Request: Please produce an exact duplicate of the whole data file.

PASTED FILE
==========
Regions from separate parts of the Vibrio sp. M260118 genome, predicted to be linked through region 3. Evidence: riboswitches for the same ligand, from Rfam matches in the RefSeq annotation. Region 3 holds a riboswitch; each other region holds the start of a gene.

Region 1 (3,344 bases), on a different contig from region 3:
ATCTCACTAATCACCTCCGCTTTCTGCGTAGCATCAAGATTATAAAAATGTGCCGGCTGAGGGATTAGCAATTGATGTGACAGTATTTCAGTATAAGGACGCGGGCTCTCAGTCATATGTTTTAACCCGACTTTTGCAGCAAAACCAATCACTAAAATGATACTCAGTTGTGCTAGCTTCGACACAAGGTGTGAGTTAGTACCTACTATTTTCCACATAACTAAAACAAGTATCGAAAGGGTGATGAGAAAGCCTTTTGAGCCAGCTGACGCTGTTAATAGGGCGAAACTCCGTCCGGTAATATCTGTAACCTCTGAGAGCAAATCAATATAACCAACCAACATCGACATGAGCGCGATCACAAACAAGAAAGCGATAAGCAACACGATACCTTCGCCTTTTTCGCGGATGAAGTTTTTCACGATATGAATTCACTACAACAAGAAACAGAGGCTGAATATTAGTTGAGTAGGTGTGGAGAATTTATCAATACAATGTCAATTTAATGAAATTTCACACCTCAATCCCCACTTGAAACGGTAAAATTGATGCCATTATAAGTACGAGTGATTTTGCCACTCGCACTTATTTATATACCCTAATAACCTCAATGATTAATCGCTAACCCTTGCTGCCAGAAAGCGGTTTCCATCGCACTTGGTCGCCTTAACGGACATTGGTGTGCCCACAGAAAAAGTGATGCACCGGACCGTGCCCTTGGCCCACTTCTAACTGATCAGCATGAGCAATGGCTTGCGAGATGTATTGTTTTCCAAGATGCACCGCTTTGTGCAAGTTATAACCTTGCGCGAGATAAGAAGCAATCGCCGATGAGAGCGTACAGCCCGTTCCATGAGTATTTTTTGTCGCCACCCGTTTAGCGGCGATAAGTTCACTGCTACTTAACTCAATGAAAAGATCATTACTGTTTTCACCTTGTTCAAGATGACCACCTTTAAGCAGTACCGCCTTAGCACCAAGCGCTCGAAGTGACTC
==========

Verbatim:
Regions from separate parts of the Vibrio sp. M260118 genome, predicted to be linked through region 3. Evidence: riboswitches for the same ligand, from Rfam matches in the RefSeq annotation. Region 3 holds a riboswitch; each other region holds the start of a gene.

Region 1 (3,344 bases), on a different contig from region 3:
ATCTCACTAATCACCTCCGCTTTCTGCGTAGCATCAAGATTATAAAAATGTGCCGGCTGAGGGATTAGCAATTGATGTGACAGTATTTCAGTATAAGGACGCGGGCTCTCAGTCATATGTTTTAACCCGACTTTTGCAGCAAAACCAATCACTAAAATGATACTCAGTTGTGCTAGCTTCGACACAAGGTGTGAGTTAGTACCTACTATTTTCCACATAACTAAAACAAGTATCGAAAGGGTGATGAGAAAGCCTTTTGAGCCAGCTGACGCTGTTAATAGGGCGAAACTCCGTCCGGTAATATCTGTAACCTCTGAGAGCAAATCAATATAACCAACCAACATCGACATGAGCGCGATCACAAACAAGAAAGCGATAAGCAACACGATACCTTCGCCTTTTTCGCGGATGAAGTTTTTCACGATATGAATTCACTACAACAAGAAACAGAGGCTGAATATTAGTTGAGTAGGTGTGGAGAATTTATCAATACAATGTCAATTTAATGAAATTTCACACCTCAATCCCCACTTGAAACGGTAAAATTGATGCCATTATAAGTACGAGTGATTTTGCCACTCGCACTTATTTATATACCCTAATAACCTCAATGATTAATCGCTAACCCTTGCTGCCAGAAAGCGGTTTCCATCGCACTTGGTCGCCTTAACGGACATTGGTGTGCCCACAGAAAAAGTGATGCACCGGACCGTGCCCTTGGCCCACTTCTAACTGATCAGCATGAGCAATGGCTTGCGAGATGTATTGTTTTCCAAGATGCACCGCTTTGTGCAAGTTATAACCTTGCGCGAGATAAGAAGCAATCGCCGATGAGAGCGTACAGCCCGTTCCATGAGTATTTTTTGTCGCCACCCGTTTAGCGGCGATAAGTTCACTGCTACTTAACTCAATGAAAAGATCATTACTGTTTTCACCTTGTTCAAGATGACCACCTTTAAGCAGTACCGCCTTAGCACCAAGCGCTCGAAGTGACTC